1. How do you handle saving for retirement since you’re not in the paid workforce?

    1. Lauren Schmitz says:

      That’s a great question. We use my husband’s income as the sole income – which was very common in decades past. So we tithe 10%, save 10%, and spend the other 80%. My husband’s job also offers a great pension plan. This blog also brings in an income, but we don’t depend on it. It is only used for fun things for the kids, extras, etc.

  2. Would having a large school loan and saving for a down payment for a house be a reason you shouldn’t homeschool? This is my first year homeschooling, and I hope to homeschool my 3 kids until they graduate from high school. If we do homeschool I don’t know how we would ever get out of school loan debt, buy a house, or go on vacations with the kids?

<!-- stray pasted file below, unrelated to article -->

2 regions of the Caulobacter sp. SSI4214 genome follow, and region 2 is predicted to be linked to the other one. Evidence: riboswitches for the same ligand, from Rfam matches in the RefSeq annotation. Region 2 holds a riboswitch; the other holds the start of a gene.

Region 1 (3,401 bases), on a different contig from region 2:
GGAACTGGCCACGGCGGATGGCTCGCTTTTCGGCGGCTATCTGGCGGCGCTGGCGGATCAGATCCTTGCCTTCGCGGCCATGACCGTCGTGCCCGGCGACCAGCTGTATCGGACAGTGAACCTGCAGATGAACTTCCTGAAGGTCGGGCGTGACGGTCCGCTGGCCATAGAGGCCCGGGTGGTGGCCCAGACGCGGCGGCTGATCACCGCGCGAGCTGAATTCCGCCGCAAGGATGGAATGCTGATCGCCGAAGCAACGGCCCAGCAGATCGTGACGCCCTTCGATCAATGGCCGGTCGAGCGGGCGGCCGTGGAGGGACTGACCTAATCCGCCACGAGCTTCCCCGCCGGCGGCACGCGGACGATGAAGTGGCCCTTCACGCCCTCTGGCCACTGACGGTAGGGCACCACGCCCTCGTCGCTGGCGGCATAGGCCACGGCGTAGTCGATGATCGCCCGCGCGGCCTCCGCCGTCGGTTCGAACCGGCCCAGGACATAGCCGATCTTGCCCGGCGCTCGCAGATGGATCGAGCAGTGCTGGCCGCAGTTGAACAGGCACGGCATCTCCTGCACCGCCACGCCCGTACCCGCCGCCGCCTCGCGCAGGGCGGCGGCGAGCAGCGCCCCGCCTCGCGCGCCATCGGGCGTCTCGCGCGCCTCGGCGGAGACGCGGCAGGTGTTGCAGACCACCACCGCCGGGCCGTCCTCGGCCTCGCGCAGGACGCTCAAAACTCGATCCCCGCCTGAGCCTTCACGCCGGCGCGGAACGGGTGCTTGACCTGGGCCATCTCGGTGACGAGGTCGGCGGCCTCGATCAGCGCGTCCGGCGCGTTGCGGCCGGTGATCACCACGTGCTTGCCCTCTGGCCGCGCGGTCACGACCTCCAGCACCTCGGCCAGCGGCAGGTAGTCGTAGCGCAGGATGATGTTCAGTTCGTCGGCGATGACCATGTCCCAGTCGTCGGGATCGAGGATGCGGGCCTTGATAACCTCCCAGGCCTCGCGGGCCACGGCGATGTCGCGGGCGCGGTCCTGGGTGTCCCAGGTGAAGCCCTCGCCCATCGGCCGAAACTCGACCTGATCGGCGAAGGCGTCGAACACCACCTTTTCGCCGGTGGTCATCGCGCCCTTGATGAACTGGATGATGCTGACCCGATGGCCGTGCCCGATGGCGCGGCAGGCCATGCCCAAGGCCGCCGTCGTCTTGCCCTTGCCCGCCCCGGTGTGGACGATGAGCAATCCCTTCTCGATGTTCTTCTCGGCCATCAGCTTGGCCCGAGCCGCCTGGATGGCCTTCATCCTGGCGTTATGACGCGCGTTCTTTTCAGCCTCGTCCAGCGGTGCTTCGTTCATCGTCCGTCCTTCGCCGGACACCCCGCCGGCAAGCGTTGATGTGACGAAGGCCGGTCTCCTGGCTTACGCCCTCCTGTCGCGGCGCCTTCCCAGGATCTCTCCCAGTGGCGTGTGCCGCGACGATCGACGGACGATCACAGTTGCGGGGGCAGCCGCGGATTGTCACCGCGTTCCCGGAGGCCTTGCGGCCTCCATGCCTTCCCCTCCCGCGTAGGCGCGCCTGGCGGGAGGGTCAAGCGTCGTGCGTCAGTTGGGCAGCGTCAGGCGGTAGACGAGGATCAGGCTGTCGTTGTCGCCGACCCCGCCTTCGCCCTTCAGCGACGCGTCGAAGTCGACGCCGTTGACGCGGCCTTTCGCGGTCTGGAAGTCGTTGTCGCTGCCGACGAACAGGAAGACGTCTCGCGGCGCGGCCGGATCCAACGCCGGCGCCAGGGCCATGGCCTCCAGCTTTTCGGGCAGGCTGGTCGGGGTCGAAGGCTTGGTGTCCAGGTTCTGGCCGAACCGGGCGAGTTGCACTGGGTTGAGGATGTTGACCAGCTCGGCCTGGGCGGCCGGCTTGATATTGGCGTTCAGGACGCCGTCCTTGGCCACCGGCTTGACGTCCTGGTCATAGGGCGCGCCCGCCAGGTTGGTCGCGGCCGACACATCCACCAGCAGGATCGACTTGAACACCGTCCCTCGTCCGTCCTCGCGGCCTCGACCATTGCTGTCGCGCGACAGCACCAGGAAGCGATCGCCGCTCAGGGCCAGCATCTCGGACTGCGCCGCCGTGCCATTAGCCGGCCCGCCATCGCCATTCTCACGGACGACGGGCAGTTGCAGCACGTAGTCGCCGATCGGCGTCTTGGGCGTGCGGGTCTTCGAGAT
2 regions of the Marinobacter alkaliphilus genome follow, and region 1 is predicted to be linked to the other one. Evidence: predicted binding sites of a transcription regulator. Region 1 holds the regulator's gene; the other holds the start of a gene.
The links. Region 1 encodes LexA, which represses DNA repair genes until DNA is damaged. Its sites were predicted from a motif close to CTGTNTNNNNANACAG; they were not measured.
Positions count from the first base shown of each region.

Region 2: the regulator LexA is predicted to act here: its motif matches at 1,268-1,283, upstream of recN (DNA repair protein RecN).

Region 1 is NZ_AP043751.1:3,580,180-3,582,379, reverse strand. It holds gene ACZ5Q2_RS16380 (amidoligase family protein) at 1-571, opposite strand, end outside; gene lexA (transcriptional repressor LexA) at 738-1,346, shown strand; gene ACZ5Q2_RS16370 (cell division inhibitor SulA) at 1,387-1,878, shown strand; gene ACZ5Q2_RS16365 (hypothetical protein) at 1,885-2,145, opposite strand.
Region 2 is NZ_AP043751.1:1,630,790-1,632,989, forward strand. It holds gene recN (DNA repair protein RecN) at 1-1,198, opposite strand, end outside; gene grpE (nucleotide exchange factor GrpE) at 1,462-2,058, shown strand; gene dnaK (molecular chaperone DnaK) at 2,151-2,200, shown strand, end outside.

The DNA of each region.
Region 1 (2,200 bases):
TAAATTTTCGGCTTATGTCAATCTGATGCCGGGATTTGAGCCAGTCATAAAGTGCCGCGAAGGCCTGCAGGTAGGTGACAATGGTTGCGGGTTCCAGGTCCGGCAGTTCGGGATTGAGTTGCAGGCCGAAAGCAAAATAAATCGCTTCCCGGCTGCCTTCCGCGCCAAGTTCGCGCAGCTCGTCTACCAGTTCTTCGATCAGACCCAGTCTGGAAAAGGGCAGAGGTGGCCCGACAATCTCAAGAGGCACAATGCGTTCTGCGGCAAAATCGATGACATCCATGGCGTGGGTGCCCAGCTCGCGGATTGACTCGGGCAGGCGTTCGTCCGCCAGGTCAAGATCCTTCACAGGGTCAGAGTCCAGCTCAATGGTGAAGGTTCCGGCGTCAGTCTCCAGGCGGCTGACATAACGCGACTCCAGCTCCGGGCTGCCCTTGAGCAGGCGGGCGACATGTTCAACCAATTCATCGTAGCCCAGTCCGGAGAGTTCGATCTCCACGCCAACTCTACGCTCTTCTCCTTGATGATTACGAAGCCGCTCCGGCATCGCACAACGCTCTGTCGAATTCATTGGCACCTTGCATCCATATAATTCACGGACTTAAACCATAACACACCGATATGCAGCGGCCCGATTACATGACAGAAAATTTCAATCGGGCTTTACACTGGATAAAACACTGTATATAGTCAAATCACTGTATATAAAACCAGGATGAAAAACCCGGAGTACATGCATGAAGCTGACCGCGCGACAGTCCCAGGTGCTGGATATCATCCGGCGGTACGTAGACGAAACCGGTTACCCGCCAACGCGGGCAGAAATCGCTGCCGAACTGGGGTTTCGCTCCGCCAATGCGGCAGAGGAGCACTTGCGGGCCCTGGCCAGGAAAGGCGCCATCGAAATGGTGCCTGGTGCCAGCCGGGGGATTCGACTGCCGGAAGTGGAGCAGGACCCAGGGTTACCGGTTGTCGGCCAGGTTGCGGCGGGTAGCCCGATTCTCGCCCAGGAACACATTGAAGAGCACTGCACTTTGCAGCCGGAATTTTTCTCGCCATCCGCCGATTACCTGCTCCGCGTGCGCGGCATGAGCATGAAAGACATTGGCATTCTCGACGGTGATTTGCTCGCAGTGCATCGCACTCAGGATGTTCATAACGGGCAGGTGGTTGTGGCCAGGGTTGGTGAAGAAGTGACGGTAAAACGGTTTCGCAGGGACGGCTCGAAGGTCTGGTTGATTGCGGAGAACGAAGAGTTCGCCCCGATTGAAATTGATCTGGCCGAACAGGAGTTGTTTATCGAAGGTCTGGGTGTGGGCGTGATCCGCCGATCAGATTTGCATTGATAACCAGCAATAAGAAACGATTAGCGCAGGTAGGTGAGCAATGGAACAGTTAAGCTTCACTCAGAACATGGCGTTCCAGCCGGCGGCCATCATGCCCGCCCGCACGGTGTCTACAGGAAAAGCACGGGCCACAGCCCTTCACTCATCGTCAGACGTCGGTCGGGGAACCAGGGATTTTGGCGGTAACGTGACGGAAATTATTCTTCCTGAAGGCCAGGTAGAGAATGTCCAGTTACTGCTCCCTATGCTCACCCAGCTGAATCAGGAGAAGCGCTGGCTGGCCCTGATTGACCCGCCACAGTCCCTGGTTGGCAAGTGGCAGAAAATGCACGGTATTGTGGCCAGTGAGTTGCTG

1. Hi Samantha! You absolutely can homeschool while paying down debt. If I were in your position, I would opt for the “Easy Peasy All in One” free curriculum and keep my eye open for used curriculum sales or swaps. That should slash a huge amount of cost. Keep in mind that sending your kid to public school still requires lots of “school clothes”, fundraisers, school pictures, lunches, bookbags, and an enormous amount of school supplies. It’s not completely free either. As a side note, I would also consider teaching your kids a financial class that showed them how you and your husband are working so hard to pay down debt and invest in the future of your family. They would benefit more out of that class than many other things being taught right now.

Leave a Reply

Your email address will not be published. Required fields are marked *